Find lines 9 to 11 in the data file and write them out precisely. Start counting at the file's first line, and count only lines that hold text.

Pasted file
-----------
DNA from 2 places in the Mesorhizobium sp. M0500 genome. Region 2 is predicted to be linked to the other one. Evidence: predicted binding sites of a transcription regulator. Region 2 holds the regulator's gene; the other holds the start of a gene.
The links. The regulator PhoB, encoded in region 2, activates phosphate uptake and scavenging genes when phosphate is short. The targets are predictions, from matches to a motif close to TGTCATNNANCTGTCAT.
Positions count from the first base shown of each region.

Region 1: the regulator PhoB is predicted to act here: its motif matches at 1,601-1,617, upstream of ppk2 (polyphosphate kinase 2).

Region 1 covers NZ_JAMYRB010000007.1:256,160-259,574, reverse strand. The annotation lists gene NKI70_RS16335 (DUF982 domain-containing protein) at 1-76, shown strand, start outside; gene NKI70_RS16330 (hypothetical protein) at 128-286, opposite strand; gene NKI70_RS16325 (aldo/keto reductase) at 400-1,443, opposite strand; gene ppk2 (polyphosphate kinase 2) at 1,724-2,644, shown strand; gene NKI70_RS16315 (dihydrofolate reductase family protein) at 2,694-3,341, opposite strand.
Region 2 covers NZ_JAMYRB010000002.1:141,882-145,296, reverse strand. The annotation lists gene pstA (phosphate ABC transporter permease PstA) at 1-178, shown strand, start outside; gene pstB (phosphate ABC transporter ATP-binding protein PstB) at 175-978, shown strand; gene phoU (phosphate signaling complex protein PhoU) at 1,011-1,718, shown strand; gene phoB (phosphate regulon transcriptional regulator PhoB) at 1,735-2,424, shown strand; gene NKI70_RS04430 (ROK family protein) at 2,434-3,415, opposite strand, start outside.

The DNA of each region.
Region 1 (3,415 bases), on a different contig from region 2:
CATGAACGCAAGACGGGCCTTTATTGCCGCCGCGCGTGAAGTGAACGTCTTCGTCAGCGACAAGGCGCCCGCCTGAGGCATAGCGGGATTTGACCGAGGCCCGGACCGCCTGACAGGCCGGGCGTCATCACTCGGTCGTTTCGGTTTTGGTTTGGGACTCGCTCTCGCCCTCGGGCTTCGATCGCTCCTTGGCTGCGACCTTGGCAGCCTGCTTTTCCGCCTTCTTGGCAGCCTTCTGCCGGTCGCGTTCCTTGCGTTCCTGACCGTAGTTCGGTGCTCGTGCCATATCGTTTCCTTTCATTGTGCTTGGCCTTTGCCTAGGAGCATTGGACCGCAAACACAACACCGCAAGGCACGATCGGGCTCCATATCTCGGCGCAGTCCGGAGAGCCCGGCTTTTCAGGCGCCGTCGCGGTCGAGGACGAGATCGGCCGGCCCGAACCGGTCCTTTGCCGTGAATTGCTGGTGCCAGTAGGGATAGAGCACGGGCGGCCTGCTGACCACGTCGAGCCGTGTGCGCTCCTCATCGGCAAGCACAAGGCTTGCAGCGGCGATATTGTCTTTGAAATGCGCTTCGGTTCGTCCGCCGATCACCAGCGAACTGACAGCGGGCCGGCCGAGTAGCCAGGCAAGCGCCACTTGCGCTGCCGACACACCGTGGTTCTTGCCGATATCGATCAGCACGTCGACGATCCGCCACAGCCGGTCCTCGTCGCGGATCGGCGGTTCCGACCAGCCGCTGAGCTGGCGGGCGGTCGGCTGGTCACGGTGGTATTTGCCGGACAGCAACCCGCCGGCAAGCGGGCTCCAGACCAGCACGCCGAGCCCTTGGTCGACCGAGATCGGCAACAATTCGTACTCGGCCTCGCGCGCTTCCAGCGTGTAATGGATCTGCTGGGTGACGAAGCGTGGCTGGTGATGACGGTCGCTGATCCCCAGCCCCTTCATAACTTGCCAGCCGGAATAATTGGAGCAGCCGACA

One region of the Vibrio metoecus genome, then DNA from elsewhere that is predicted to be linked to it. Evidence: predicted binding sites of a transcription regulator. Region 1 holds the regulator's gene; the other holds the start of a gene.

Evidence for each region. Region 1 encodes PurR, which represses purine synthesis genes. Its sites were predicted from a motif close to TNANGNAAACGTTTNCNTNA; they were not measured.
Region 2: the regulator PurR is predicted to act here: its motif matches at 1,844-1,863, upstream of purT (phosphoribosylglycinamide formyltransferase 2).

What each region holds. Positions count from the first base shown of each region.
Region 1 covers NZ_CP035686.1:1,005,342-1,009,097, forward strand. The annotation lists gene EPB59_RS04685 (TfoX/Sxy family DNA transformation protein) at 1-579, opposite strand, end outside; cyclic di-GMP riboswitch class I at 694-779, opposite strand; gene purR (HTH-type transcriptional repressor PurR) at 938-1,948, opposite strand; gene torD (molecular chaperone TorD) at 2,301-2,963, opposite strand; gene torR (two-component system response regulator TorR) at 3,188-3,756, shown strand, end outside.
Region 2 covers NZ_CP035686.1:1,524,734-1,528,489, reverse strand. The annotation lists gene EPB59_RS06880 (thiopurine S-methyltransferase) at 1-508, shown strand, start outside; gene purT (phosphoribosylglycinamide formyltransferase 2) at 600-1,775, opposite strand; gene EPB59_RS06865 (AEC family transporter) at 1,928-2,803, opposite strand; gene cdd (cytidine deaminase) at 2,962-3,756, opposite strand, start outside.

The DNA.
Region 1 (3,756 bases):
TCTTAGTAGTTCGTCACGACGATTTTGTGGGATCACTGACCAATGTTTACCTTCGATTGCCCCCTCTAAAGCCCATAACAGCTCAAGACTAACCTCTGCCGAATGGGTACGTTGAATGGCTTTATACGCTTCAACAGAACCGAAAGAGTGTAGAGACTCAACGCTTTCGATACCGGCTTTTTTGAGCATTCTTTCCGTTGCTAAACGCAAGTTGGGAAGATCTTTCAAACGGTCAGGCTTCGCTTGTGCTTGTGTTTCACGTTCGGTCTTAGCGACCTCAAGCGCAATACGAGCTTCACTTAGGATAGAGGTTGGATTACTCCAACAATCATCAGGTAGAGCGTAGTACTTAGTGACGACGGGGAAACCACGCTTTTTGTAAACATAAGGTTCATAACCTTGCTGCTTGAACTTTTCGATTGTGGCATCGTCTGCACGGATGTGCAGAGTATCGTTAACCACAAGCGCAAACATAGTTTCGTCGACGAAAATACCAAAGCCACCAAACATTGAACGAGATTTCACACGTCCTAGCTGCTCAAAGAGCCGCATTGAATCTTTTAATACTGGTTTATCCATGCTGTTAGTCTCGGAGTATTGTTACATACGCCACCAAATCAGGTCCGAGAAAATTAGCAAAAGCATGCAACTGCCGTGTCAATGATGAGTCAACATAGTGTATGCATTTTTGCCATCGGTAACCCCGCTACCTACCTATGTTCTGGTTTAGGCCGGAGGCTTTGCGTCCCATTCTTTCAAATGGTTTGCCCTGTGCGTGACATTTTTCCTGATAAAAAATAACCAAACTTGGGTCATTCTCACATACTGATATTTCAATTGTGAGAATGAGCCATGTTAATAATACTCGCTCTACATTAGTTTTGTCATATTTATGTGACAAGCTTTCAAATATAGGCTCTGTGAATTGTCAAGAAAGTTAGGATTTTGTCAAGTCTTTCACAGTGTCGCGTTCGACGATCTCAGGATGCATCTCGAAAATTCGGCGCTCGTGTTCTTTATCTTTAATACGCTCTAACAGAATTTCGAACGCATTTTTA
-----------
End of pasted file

CATGAACGCAAGACGGGCCTTTATTGCCGCCGCGCGTGAAGTGAACGTCTTCGTCAGCGACAAGGCGCCCGCCTGAGGCATAGCGGGATTTGACCGAGGCCCGGACCGCCTGACAGGCCGGGCGTCATCACTCGGTCGTTTCGGTTTTGGTTTGGGACTCGCTCTCGCCCTCGGGCTTCGATCGCTCCTTGGCTGCGACCTTGGCAGCCTGCTTTTCCGCCTTCTTGGCAGCCTTCTGCCGGTCGCGTTCCTTGCGTTCCTGACCGTAGTTCGGTGCTCGTGCCATATCGTTTCCTTTCATTGTGCTTGGCCTTTGCCTAGGAGCATTGGACCGCAAACACAACACCGCAAGGCACGATCGGGCTCCATATCTCGGCGCAGTCCGGAGAGCCCGGCTTTTCAGGCGCCGTCGCGGTCGAGGACGAGATCGGCCGGCCCGAACCGGTCCTTTGCCGTGAATTGCTGGTGCCAGTAGGGATAGAGCACGGGCGGCCTGCTGACCACGTCGAGCCGTGTGCGCTCCTCATCGGCAAGCACAAGGCTTGCAGCGGCGATATTGTCTTTGAAATGCGCTTCGGTTCGTCCGCCGATCACCAGCGAACTGACAGCGGGCCGGCCGAGTAGCCAGGCAAGCGCCACTTGCGCTGCCGACACACCGTGGTTCTTGCCGATATCGATCAGCACGTCGACGATCCGCCACAGCCGGTCCTCGTCGCGGATCGGCGGTTCCGACCAGCCGCTGAGCTGGCGGGCGGTCGGCTGGTCACGGTGGTATTTGCCGGACAGCAACCCGCCGGCAAGCGGGCTCCAGACCAGCACGCCGAGCCCTTGGTCGACCGAGATCGGCAACAATTCGTACTCGGCCTCGCGCGCTTCCAGCGTGTAATGGATCTGCTGGGTGACGAAGCGTGGCTGGTGATGACGGTCGCTGATCCCCAGCCCCTTCATAACTTGCCAGCCGGAATAATTGGAGCAGCCGACA

One region of the Vibrio metoecus genome, then DNA from elsewhere that is predicted to be linked to it. Evidence: predicted binding sites of a transcription regulator. Region 1 holds the regulator's gene; the other holds the start of a gene.

Evidence for each region. Region 1 encodes PurR, which represses purine synthesis genes. Its sites were predicted from a motif close to TNANGNAAACGTTTNCNTNA; they were not measured.